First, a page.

Though the negative impacts of COVID-19 cannot be understated and its repercussions likely to reverberate many years ahead, it gave Thailand valuable insight into gaps in its society. Despite the country’s strong performance in the health sector, it became evident that other sectors, like tourism and business among others, could be further diversified through better coordination and greater use of technology.

The future will not only be about fixing these gaps but innovating new and more sufficient ways to maintain a strong society especially in doing business.

Post-COVID Thailand will be focused on what it calls the 3-Re: Restart, Reboot, and Reconnect.

Restart: organising projects and activities to jumpstart the economy and encourage job creation

Reboot: working domestically and internationally to support existing businesses while readjusting practices to align with a New Normal of doing business in a Post-COVID world

Reconnect: reconnecting Thailand’s sub-regional, regional, and global economic ties through e-commerce, international forums, and re-forging global supply chains supported by new technology

To accomplish this, Thailand will be pushing to form a Bio-Circular-Green Economy (BCG Economy) which emphasises reorganising economic resources and streamlining growth by incorporating new technology.

Focus will primarily be on strengthening the agricultural, health, energy, and tourism sectors to ultimately build a robust and sustainable economy capable of absorbing shocks similar to the COVID-19 pandemic.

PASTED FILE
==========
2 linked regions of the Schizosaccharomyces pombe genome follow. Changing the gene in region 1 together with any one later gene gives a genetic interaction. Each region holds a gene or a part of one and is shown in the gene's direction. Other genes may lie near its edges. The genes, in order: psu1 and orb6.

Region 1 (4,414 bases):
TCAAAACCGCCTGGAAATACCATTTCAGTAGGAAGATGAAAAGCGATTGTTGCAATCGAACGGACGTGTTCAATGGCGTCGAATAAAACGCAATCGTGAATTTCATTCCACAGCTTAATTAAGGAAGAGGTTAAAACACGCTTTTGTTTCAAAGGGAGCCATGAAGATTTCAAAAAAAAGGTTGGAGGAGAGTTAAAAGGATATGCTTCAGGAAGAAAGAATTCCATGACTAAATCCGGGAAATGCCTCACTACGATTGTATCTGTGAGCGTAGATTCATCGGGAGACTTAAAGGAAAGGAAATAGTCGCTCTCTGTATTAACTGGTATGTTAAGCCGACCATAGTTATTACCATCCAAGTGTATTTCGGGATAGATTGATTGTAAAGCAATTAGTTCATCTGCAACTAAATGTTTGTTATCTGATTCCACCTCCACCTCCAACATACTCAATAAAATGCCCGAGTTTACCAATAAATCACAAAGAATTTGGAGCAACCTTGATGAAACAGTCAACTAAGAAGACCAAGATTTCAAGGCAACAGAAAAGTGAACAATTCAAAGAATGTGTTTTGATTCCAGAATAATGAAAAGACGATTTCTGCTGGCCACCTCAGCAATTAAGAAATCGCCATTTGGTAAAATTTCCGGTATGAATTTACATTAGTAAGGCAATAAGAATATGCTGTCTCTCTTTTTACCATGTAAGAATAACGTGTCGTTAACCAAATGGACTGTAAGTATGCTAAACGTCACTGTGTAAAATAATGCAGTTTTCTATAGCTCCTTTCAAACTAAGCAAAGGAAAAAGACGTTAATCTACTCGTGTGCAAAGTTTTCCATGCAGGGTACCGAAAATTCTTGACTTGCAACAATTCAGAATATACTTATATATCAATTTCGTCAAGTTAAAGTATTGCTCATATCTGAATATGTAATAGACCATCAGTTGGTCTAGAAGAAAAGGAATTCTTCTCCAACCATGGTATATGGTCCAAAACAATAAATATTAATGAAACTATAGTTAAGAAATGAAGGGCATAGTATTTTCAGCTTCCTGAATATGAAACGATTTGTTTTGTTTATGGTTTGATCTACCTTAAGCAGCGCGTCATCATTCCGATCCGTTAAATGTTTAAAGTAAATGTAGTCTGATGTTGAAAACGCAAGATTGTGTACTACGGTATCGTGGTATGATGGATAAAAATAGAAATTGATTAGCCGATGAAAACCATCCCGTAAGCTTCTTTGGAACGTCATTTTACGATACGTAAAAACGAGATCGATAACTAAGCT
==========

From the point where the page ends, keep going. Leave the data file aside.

Going together

Most essential to economic recovery is global cooperation. COVID-19 has shown us just how difficult a world without economic connectivity is, and it is imperative that once COVID-19 ends, countries will need to re-establish ties.

Thailand will work to enhance free trade, as it believes that the free flow of goods will not only provide necessary competitive incentives but access to diverse resources to help strengthen the economy. Health-related issues will continue to be at the forefront of everyone’s mind, and Thailand stands ready to provide support in this area as well.

The pandemic knows no borders, and the impact of an outbreak in a country with less medical resources could easily spread to any corner of the world.

Global recovery and prevention against future pandemics will require mass cooperation with every country to ensure that they are empowered and armed with the resources needed to keep their people healthy and safe.


A post-COVID-19 world must learn from the shortcomings of the past and strive to unify and overcome environmental, societal, and economic obstacles. This will be achieved through a multitude of strategies including but not limited to incorporating new technology, creating sustainable solutions, and continually forging new economic bonds.

Thailand seeks to ultimately recreate itself as one of the economic hubs in the Southeast Asian region to achieve this end just as Egypt seeks to become the economic hub in its region. In doing so, Thailand hopes to play a consequential role in creating a Post-COVID-19 world more unified, more resilient, and more sustainable.

Puttaporn Ewtoksan, Ambassador of the Kingdom of Thailand to Egypt